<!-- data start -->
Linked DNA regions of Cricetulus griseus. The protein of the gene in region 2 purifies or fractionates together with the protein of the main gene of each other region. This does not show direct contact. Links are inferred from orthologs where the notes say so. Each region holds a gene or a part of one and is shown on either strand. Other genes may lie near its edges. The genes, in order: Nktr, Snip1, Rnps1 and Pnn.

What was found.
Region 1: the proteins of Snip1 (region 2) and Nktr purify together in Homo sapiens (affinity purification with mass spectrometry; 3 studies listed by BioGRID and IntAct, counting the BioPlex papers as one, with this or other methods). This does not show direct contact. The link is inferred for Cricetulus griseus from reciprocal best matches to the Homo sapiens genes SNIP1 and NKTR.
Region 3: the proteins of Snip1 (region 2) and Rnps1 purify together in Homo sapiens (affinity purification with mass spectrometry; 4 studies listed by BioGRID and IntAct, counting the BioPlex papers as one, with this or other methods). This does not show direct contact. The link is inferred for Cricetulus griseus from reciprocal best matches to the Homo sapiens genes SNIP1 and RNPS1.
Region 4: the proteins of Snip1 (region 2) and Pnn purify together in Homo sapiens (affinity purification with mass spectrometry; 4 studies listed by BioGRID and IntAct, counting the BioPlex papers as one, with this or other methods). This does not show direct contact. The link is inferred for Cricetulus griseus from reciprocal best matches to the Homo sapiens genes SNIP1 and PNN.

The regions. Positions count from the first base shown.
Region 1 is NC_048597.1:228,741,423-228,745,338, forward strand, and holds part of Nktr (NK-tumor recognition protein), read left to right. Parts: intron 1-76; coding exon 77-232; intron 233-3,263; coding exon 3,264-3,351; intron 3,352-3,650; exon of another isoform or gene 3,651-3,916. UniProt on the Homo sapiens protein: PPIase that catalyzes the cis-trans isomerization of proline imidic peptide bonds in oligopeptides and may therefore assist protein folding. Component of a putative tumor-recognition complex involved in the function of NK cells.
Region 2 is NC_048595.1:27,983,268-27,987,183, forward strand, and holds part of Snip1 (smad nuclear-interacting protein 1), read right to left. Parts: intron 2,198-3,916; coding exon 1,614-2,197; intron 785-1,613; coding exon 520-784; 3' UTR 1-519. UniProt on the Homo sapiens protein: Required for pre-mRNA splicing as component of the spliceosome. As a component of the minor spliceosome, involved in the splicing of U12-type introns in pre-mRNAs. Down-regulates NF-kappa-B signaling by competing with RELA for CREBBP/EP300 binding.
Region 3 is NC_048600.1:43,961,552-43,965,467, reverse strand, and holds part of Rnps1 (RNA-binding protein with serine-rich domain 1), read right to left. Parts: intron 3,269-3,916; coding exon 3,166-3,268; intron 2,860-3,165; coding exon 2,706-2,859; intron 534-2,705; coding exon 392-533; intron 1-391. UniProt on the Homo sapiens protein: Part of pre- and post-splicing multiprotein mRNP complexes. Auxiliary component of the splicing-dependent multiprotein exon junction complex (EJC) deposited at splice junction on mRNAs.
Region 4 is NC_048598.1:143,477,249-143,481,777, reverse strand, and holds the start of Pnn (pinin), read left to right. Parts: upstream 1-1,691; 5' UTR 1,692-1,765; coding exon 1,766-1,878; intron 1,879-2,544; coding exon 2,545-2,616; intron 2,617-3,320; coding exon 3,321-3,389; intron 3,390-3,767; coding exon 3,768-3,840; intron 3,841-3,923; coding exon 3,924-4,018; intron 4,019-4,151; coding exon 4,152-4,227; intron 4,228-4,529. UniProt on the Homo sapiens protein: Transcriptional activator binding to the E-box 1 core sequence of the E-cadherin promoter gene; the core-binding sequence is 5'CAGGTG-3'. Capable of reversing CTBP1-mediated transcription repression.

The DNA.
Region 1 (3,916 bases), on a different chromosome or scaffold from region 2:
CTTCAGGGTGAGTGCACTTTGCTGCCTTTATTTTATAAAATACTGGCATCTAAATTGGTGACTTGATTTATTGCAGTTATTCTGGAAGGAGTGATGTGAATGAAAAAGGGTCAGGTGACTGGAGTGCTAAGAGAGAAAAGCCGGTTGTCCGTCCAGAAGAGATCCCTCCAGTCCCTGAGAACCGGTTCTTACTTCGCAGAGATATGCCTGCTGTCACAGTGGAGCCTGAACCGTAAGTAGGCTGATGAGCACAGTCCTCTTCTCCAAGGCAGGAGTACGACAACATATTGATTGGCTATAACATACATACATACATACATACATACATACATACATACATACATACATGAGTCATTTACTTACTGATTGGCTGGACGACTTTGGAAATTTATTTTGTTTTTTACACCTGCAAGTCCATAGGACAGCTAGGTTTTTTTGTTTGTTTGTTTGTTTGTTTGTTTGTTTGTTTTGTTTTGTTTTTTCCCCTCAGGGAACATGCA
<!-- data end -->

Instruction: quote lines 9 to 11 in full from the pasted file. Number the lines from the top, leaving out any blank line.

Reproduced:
Region 3 is NC_048600.1:43,961,552-43,965,467, reverse strand, and holds part of Rnps1 (RNA-binding protein with serine-rich domain 1), read right to left. Parts: intron 3,269-3,916; coding exon 3,166-3,268; intron 2,860-3,165; coding exon 2,706-2,859; intron 534-2,705; coding exon 392-533; intron 1-391. UniProt on the Homo sapiens protein: Part of pre- and post-splicing multiprotein mRNP complexes. Auxiliary component of the splicing-dependent multiprotein exon junction complex (EJC) deposited at splice junction on mRNAs.
Region 4 is NC_048598.1:143,477,249-143,481,777, reverse strand, and holds the start of Pnn (pinin), read left to right. Parts: upstream 1-1,691; 5' UTR 1,692-1,765; coding exon 1,766-1,878; intron 1,879-2,544; coding exon 2,545-2,616; intron 2,617-3,320; coding exon 3,321-3,389; intron 3,390-3,767; coding exon 3,768-3,840; intron 3,841-3,923; coding exon 3,924-4,018; intron 4,019-4,151; coding exon 4,152-4,227; intron 4,228-4,529. UniProt on the Homo sapiens protein: Transcriptional activator binding to the E-box 1 core sequence of the E-cadherin promoter gene; the core-binding sequence is 5'CAGGTG-3'. Capable of reversing CTBP1-mediated transcription repression.

The DNA.